Linked by Thom Holwerda on Thu 20th Sep 2012 19:24 UTC
Apple "The major new feature of the company's new iOS 6 mobile operating system is a new mapping module developed by Apple itself - a replacement for the Google-supplied maps that have been standard on the iPhone since it debuted in 2007. It is a change borne not of user demand, but of corporate politics: Google's Android platform is the biggest competitive threat to the iPhone, so Apple is cutting ties with Google. iPhone owners might have loved Google Maps, but Apple has no love for Google. Unfortunately, Apple's new maps are simply not as good as Google's." That's putting it mildly - my own town barely even exists on Apple's maps. It's basically a trainwreck, and according to The Verge, Apple has been working on this for the past five years. This is what happens when a company cares more about stupid grudges than its customers. Considering how much effort it has taken Google to get where it is now with maps, don't expect Apple's maps to even get near Google Maps any times soon. This isn't going to take months - this is going to take several years, if at all.
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RE[2]: My, my...
by Neolander on Sat 22nd Sep 2012 08:20 UTC in reply to "RE: My, my..."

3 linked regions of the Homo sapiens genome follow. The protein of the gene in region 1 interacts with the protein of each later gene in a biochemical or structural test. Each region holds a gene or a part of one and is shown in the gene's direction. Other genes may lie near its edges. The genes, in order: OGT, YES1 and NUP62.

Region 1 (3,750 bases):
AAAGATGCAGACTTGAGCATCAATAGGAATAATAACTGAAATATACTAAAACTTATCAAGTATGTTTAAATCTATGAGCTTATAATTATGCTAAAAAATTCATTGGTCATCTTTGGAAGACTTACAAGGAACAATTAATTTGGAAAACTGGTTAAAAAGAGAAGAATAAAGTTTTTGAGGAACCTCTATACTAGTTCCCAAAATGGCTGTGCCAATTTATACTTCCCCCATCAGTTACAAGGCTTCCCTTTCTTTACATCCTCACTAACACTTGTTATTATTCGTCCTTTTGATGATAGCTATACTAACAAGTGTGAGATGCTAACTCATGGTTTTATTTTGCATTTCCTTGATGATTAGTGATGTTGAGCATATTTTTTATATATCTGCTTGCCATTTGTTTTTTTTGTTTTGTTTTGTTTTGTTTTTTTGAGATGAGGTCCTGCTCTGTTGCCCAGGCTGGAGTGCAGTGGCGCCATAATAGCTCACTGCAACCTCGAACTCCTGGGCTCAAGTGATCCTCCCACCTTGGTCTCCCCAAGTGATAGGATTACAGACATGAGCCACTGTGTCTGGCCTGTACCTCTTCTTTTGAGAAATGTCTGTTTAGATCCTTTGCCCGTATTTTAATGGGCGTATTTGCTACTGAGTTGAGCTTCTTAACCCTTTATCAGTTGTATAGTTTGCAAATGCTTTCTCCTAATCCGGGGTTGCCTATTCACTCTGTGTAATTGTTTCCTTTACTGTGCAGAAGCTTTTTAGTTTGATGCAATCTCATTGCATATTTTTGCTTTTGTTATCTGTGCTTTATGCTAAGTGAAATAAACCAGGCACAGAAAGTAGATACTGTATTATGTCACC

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I think that is unlikely, What is very likely is that the iPhone 5 will sell more and at a faster rate than it's predecessors, that the iPhone will supplant the iPhone 4 as the best selling handset globally, that a majority of iOS users will upgrade to iOS 6 very quickly (it's already passed 15% after just a couple of days compared to Android 4.1 which has only inched to 1.5% in three months), that Apple will show strong growth this quarter and have another record breaking holiday quarter and that Apple will incrementally improve maps and catch Google faster than Thom thinks it will and that in the next few weeks and months there will be a slew of interesting and innovative mapping apps released on iOS. In two years iOS will be the mapping platform.

Please, calm down, and make proper use of paragraphs and punctuation. When you are typing with too much religious hatred in your mind, your posts tend to become unreadable... And also to, intentionally or not, miss the point that one was trying to make !

So, well, I'm gonna start over more slowly.

It is not the first time that Apple has launched an unfinished product. One can, as an example, think of the Apple III, the last few releases of Mac OS Classic and the first few releases of OS X, iOS 4 on old hardware, those insufficiently cooled Macbook Pros that burned their GPUs, or the iPhone 4's defective antennas. Each time, it has sent them into quite a bit of trouble, but generally not financial one.

That is because Apple have managed to build themselves an extremely loyal user base, which tends to forgive such mistakes. The innocent ones will buy the product without knowing and convince themselves that it must be good, since it comes from Apple. The smart ones will read reviews, think "Heh, nobody is perfect", and wait for the next one or buy from someone else in the meantime. And the stupid ones will knowingly buy a defective product, full of hope that things will improve over time as they give Apple a financial incentive to leave it as is.